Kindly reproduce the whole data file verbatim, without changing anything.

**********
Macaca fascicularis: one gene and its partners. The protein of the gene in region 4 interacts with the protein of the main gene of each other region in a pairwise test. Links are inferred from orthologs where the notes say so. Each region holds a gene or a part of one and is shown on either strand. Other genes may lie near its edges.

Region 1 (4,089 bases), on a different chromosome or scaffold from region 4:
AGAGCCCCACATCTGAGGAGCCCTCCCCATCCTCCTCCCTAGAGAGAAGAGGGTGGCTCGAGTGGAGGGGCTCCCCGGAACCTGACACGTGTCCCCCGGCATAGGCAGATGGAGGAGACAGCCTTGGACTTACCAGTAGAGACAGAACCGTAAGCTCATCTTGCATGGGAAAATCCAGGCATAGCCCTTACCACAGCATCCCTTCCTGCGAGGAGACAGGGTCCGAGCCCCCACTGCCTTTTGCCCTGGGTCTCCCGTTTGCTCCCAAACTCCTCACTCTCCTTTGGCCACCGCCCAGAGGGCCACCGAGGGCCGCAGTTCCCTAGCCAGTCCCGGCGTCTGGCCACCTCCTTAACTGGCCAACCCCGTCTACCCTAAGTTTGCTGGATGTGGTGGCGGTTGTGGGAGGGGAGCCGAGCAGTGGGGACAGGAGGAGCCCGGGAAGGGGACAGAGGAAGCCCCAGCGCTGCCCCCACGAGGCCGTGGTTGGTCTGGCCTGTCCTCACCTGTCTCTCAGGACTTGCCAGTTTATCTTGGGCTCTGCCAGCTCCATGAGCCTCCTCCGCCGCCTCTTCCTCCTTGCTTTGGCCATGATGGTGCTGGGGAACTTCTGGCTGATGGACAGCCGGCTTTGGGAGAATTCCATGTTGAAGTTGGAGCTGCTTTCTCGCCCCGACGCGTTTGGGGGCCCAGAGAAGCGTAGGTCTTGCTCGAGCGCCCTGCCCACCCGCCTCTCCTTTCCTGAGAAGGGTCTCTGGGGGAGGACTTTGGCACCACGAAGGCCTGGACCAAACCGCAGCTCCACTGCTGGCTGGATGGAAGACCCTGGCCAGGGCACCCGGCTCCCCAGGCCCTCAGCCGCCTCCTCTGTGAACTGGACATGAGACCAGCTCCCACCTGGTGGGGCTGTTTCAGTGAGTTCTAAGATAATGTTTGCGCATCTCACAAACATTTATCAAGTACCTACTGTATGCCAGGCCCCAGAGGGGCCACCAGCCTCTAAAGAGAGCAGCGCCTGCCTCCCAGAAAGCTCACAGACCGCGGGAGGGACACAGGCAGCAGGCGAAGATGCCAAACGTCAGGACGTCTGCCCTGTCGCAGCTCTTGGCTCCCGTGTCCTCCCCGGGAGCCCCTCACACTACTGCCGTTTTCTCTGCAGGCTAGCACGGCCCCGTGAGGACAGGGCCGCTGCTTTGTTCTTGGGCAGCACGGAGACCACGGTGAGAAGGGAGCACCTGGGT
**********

Macaca fascicularis: one gene and its partners. The protein of the gene in region 4 interacts with the protein of the main gene of each other region in a pairwise test. Links are inferred from orthologs where the notes say so. Each region holds a gene or a part of one and is shown on either strand. Other genes may lie near its edges.

Region 1 (4,089 bases), on a different chromosome or scaffold from region 4:
AGAGCCCCACATCTGAGGAGCCCTCCCCATCCTCCTCCCTAGAGAGAAGAGGGTGGCTCGAGTGGAGGGGCTCCCCGGAACCTGACACGTGTCCCCCGGCATAGGCAGATGGAGGAGACAGCCTTGGACTTACCAGTAGAGACAGAACCGTAAGCTCATCTTGCATGGGAAAATCCAGGCATAGCCCTTACCACAGCATCCCTTCCTGCGAGGAGACAGGGTCCGAGCCCCCACTGCCTTTTGCCCTGGGTCTCCCGTTTGCTCCCAAACTCCTCACTCTCCTTTGGCCACCGCCCAGAGGGCCACCGAGGGCCGCAGTTCCCTAGCCAGTCCCGGCGTCTGGCCACCTCCTTAACTGGCCAACCCCGTCTACCCTAAGTTTGCTGGATGTGGTGGCGGTTGTGGGAGGGGAGCCGAGCAGTGGGGACAGGAGGAGCCCGGGAAGGGGACAGAGGAAGCCCCAGCGCTGCCCCCACGAGGCCGTGGTTGGTCTGGCCTGTCCTCACCTGTCTCTCAGGACTTGCCAGTTTATCTTGGGCTCTGCCAGCTCCATGAGCCTCCTCCGCCGCCTCTTCCTCCTTGCTTTGGCCATGATGGTGCTGGGGAACTTCTGGCTGATGGACAGCCGGCTTTGGGAGAATTCCATGTTGAAGTTGGAGCTGCTTTCTCGCCCCGACGCGTTTGGGGGCCCAGAGAAGCGTAGGTCTTGCTCGAGCGCCCTGCCCACCCGCCTCTCCTTTCCTGAGAAGGGTCTCTGGGGGAGGACTTTGGCACCACGAAGGCCTGGACCAAACCGCAGCTCCACTGCTGGCTGGATGGAAGACCCTGGCCAGGGCACCCGGCTCCCCAGGCCCTCAGCCGCCTCCTCTGTGAACTGGACATGAGACCAGCTCCCACCTGGTGGGGCTGTTTCAGTGAGTTCTAAGATAATGTTTGCGCATCTCACAAACATTTATCAAGTACCTACTGTATGCCAGGCCCCAGAGGGGCCACCAGCCTCTAAAGAGAGCAGCGCCTGCCTCCCAGAAAGCTCACAGACCGCGGGAGGGACACAGGCAGCAGGCGAAGATGCCAAACGTCAGGACGTCTGCCCTGTCGCAGCTCTTGGCTCCCGTGTCCTCCCCGGGAGCCCCTCACACTACTGCCGTTTTCTCTGCAGGCTAGCACGGCCCCGTGAGGACAGGGCCGCTGCTTTGTTCTTGGGCAGCACGGAGACCACGGTGAGAAGGGAGCACCTGGGT